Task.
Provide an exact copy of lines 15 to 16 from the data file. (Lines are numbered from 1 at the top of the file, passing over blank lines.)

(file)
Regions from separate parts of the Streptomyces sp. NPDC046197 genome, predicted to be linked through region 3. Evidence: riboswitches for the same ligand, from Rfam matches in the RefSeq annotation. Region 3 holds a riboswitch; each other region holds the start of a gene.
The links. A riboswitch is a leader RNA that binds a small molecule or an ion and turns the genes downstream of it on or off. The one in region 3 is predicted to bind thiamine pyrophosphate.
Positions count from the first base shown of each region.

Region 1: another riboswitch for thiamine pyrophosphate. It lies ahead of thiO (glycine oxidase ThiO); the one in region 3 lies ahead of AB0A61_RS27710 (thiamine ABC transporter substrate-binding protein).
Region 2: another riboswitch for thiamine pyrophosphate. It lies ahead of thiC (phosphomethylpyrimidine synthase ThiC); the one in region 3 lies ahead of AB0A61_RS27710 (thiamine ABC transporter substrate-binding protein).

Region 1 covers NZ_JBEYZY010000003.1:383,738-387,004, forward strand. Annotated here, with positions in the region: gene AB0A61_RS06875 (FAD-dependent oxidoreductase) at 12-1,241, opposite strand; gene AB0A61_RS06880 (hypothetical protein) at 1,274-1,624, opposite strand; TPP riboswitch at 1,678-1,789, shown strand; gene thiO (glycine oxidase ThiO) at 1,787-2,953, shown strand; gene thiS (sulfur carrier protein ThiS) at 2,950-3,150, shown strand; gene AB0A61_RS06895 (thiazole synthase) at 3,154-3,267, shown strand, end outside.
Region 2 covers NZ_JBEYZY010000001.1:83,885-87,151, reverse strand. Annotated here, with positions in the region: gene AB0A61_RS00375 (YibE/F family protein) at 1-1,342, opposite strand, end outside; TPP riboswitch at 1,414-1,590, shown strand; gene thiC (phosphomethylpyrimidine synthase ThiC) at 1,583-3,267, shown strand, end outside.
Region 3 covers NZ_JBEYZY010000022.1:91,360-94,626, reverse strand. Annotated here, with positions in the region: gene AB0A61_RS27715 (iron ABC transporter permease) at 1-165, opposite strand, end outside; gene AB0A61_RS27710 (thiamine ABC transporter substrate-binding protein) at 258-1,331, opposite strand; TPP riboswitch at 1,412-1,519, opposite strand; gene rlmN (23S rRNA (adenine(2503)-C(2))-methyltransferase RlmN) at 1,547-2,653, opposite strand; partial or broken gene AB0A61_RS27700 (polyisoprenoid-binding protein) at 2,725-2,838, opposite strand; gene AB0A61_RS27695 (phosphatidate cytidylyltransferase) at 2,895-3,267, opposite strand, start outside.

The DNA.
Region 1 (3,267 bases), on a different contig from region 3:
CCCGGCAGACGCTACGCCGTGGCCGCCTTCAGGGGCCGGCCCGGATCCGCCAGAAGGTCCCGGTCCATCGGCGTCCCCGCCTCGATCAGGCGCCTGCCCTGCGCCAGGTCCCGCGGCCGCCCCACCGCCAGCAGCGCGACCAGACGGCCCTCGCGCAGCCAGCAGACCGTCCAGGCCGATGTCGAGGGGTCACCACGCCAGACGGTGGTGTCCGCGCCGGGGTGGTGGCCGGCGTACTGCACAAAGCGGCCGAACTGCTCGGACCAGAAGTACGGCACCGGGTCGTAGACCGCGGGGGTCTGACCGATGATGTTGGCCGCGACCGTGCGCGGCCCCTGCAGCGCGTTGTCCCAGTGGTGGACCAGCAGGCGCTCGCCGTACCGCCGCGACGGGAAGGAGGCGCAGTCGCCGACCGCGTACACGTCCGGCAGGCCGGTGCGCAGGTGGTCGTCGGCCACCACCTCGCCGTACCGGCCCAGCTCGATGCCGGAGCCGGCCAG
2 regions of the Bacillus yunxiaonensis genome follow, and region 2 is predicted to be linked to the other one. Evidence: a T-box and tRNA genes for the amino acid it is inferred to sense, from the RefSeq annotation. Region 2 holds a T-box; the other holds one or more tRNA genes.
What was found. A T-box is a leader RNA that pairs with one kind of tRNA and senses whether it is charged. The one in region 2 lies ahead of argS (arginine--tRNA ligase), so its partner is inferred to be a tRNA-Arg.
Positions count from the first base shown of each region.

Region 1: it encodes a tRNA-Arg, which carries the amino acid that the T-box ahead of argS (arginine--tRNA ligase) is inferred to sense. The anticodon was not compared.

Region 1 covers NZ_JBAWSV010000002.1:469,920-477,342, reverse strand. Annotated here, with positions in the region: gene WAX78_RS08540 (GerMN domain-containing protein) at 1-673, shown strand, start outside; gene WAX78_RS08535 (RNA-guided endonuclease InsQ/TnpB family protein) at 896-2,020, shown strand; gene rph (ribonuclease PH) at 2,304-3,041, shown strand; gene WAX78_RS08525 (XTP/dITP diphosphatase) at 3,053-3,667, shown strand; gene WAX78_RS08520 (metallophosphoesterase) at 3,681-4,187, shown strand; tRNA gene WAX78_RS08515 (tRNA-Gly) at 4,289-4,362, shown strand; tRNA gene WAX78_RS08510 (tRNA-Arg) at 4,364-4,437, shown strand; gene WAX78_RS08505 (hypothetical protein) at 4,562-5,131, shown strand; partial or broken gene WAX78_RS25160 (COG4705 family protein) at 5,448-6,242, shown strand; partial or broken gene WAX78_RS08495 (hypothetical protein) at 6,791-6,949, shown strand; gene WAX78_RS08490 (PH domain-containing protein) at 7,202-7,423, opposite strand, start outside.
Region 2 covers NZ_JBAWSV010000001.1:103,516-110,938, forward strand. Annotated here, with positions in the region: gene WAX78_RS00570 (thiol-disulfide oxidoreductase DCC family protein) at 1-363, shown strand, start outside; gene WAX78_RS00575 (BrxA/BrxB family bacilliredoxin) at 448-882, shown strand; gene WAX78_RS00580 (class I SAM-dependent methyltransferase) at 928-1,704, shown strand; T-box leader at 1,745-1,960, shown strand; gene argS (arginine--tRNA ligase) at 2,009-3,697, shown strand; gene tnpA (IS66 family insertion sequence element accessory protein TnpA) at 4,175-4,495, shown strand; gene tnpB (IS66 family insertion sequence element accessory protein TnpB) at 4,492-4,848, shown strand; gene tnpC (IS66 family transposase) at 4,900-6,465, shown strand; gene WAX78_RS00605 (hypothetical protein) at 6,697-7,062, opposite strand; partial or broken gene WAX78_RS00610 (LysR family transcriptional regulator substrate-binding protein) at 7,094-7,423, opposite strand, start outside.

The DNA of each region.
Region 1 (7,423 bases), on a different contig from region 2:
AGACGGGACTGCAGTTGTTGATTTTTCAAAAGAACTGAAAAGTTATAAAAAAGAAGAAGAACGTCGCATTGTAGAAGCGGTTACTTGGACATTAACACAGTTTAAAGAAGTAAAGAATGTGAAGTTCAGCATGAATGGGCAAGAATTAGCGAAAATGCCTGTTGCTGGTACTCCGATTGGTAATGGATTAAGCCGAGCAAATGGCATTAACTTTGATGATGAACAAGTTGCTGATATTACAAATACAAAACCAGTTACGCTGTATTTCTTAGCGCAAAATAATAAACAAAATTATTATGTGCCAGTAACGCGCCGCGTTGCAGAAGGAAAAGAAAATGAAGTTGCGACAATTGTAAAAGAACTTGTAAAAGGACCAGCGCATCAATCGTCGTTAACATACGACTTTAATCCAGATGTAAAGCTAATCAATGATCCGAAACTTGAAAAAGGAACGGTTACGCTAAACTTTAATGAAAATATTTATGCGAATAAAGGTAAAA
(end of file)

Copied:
Region 1: it encodes a tRNA-Arg, which carries the amino acid that the T-box ahead of argS (arginine--tRNA ligase) is inferred to sense. The anticodon was not compared.

Region 1 covers NZ_JBAWSV010000002.1:469,920-477,342, reverse strand. Annotated here, with positions in the region: gene WAX78_RS08540 (GerMN domain-containing protein) at 1-673, shown strand, start outside; gene WAX78_RS08535 (RNA-guided endonuclease InsQ/TnpB family protein) at 896-2,020, shown strand; gene rph (ribonuclease PH) at 2,304-3,041, shown strand; gene WAX78_RS08525 (XTP/dITP diphosphatase) at 3,053-3,667, shown strand; gene WAX78_RS08520 (metallophosphoesterase) at 3,681-4,187, shown strand; tRNA gene WAX78_RS08515 (tRNA-Gly) at 4,289-4,362, shown strand; tRNA gene WAX78_RS08510 (tRNA-Arg) at 4,364-4,437, shown strand; gene WAX78_RS08505 (hypothetical protein) at 4,562-5,131, shown strand; partial or broken gene WAX78_RS25160 (COG4705 family protein) at 5,448-6,242, shown strand; partial or broken gene WAX78_RS08495 (hypothetical protein) at 6,791-6,949, shown strand; gene WAX78_RS08490 (PH domain-containing protein) at 7,202-7,423, opposite strand, start outside.